DAVOS Jan 24 Pepsico and Nestle
on Friday announced major investments worth a combined
$6 billion in Mexico, where the government has just pushed
through a series of economic reforms that aim to boost foreign
investment and growth.
Separately, Mexican state-run company Pemex will sign a
cooperation memorandum with Russia's No.2 oil producer Lukoil
on Friday, Pemex chief executive Emilio Lozoya told
Reuters as the country is opening up its energy sector in a move
to boost production.
Pepsico said it would spend $5 billion in Mexico over five
years to strengthen its food and beverage business, adding it
planned to expand its production capacity by adding new
manufacturing lines and expand delivery routes.
The company said the investment was expected to create 4,000
The Pepsico investment comes despite a new levy on soft
drinks and junk foods included in President Enrique Pena Nieto's
economic reform drive, which spans telecoms to energy and taxes.
Nestle said it planned to invest $1 billion in Mexico over
five years, building two new factories and expanding a third in
its sixth-biggest market.
The world's No. 1 food maker said it would build an infant
nutrition factory in Jalisco and a pet-food factory in
Guanajuato, as well as expanding an existing cereal factory.
The investment would create 700 direct jobs, Nestle said.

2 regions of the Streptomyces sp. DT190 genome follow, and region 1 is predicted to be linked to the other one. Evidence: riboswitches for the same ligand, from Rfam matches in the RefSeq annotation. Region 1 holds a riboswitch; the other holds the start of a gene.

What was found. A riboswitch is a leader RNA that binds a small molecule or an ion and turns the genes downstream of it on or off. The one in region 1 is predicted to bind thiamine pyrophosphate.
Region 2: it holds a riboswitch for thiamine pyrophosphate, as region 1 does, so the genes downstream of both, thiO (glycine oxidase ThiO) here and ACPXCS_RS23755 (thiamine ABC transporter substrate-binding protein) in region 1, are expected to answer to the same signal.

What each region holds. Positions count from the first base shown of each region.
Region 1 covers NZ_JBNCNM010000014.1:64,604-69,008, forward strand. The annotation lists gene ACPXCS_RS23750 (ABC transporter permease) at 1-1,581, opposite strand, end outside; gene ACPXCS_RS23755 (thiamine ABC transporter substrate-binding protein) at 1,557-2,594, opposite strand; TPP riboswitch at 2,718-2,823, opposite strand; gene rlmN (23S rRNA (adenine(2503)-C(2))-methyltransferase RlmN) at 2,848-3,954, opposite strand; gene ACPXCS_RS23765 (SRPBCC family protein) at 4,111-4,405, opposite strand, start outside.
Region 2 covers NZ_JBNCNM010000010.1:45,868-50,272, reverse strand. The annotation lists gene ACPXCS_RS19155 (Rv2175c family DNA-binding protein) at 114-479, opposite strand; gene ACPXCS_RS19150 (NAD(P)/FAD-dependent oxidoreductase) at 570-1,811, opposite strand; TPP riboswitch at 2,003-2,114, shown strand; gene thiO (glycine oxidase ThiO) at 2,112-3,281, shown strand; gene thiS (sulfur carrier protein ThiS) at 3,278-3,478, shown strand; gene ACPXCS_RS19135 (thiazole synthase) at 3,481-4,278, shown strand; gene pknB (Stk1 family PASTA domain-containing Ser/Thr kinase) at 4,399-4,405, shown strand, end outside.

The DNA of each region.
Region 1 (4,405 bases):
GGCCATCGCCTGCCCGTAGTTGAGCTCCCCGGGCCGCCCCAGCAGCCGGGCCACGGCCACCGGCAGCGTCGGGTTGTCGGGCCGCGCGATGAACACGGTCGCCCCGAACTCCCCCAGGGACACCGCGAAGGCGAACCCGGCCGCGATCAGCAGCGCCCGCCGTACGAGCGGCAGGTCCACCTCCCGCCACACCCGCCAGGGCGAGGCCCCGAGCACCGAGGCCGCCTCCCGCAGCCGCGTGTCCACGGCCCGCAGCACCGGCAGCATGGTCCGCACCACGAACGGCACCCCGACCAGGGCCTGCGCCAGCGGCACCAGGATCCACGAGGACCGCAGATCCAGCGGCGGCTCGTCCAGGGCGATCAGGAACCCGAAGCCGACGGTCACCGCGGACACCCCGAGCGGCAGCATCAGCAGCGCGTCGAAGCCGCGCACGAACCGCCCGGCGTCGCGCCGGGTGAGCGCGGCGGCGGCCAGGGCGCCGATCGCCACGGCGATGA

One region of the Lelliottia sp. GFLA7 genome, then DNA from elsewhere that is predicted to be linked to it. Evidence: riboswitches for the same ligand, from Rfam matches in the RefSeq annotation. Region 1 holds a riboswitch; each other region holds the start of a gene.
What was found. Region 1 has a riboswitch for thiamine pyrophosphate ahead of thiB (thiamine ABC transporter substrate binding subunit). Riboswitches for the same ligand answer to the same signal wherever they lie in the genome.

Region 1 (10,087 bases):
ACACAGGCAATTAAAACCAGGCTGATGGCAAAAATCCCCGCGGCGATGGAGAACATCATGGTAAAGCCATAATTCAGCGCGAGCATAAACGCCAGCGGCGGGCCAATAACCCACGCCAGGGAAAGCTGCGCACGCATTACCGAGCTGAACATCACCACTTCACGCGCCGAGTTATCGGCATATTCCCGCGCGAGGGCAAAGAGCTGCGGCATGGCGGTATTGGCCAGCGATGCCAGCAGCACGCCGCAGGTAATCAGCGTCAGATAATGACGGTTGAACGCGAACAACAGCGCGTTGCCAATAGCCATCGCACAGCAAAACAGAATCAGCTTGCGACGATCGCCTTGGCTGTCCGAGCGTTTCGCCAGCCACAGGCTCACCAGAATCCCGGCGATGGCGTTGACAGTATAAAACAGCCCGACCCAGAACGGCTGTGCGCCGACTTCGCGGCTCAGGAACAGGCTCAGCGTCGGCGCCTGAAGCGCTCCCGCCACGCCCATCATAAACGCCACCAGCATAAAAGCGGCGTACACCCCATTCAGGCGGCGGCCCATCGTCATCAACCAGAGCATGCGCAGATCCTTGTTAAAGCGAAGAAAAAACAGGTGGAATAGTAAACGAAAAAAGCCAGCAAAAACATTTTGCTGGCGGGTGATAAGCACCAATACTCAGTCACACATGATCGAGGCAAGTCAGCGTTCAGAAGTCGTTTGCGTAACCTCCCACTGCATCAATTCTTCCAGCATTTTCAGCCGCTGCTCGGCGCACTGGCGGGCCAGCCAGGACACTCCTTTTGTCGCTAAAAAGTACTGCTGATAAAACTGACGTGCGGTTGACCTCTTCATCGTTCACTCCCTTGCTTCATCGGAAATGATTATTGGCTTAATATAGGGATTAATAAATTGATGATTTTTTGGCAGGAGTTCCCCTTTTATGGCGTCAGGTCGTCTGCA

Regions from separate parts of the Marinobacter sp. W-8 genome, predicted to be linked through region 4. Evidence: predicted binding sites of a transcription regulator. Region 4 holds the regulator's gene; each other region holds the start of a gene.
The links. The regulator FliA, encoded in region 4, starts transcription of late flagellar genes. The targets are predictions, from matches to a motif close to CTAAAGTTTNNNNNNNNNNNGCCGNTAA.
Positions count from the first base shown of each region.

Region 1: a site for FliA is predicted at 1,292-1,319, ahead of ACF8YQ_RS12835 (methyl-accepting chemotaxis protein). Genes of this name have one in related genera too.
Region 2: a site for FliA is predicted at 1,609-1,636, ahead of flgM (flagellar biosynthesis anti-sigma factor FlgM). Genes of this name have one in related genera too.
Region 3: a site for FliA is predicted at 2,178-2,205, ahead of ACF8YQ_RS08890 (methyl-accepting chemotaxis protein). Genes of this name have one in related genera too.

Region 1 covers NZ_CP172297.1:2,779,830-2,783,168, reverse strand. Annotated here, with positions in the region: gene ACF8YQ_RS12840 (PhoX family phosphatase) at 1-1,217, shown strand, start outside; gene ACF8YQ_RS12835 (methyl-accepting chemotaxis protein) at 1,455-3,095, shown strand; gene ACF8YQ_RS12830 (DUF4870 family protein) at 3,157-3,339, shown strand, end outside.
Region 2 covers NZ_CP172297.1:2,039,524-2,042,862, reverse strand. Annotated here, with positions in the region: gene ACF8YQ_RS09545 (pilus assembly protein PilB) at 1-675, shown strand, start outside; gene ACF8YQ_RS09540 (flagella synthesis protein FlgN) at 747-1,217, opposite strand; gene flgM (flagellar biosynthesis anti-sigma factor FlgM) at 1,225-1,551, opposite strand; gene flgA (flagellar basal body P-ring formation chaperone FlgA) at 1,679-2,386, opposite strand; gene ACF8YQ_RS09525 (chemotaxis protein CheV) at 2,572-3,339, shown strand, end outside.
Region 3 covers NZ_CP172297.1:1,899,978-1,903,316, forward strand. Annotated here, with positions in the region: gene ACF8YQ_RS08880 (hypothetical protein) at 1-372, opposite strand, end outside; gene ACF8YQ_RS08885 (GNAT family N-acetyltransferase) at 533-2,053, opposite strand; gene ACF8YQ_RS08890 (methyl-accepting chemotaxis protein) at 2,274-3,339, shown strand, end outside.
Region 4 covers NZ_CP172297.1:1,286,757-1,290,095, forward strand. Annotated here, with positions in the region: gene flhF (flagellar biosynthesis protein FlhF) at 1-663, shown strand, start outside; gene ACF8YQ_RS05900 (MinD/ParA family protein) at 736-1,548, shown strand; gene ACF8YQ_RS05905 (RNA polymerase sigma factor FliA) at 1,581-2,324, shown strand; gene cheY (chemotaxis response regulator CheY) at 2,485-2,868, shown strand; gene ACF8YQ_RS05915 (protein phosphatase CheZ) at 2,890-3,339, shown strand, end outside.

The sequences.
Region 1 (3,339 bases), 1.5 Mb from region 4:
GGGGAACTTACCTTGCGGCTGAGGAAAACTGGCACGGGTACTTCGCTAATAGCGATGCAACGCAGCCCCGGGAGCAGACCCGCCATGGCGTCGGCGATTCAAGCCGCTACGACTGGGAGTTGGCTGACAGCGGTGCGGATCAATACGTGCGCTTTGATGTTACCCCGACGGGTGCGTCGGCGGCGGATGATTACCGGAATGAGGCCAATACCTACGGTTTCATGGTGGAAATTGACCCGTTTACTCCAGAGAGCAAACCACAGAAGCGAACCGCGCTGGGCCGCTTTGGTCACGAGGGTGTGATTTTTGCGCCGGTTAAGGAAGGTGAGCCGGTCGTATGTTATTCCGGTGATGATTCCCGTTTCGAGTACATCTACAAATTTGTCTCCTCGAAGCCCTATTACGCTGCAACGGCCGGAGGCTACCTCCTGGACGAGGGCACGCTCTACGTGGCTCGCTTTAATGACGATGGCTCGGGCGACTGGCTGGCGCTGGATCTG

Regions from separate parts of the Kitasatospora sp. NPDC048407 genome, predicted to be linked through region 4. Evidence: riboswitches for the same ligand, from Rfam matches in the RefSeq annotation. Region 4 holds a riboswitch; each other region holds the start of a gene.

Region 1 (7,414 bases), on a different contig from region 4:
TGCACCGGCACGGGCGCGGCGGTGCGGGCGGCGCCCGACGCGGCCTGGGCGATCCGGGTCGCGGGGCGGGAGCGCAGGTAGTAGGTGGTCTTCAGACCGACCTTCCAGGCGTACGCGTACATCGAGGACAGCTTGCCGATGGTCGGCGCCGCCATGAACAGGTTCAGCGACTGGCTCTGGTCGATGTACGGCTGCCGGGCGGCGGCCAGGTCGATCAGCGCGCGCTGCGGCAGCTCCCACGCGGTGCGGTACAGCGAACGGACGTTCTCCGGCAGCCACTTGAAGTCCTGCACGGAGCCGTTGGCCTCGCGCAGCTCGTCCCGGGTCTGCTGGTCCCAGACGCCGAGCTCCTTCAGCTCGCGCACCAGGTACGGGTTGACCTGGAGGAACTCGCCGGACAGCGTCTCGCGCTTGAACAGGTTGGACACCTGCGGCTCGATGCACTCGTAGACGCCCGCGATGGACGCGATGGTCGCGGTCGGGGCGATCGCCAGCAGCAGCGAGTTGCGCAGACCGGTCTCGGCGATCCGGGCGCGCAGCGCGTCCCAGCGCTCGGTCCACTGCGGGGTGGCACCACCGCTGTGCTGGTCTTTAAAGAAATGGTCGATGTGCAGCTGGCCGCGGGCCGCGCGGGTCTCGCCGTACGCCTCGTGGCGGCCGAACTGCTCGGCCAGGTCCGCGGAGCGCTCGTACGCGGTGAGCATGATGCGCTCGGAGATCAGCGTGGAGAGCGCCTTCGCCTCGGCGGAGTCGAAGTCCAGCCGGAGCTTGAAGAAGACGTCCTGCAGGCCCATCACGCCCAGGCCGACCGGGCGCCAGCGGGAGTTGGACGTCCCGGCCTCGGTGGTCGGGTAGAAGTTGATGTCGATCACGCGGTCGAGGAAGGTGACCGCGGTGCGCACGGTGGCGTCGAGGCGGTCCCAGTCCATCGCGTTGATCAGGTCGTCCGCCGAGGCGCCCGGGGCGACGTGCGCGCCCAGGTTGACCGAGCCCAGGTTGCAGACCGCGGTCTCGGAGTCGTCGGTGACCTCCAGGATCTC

The Mexican factories will produce goods for the wider
region. For example, about 40 percent of the output from the
baby food factory will be exported to Latin America and the
Pena Nieto said at Davos on Thursday that foreign direct
investment (FDI) in Mexico totaled $28 billion during the first
9 months of last year.
FDI was boosted last year by the Belgian-based beer giant
Anheuser-Busch InBev's acquisition of Grupo Modelo
, which went through at the end of May and brought
in about $13 billion.
The planned cooperation between Lukoil and Pemex comes after
Pena Nieto last month signed a bill into law that ended the
country's 75-year-old oil and gas monopoly.
Under the legislation, which is still being mapped out,
foreign companies will be able to enter the sector as Pemex is
seeking to bring in expertise and boost efficiency.
"There are dozens of new players who now come and look at
the opportunities that are opening up in Mexico," Pemex CEO
As a private company, Lukoil is struggling to get large new
deposits in Russia, including offshore, and is actively pursuing
a foreign expansion to maintain its production levels.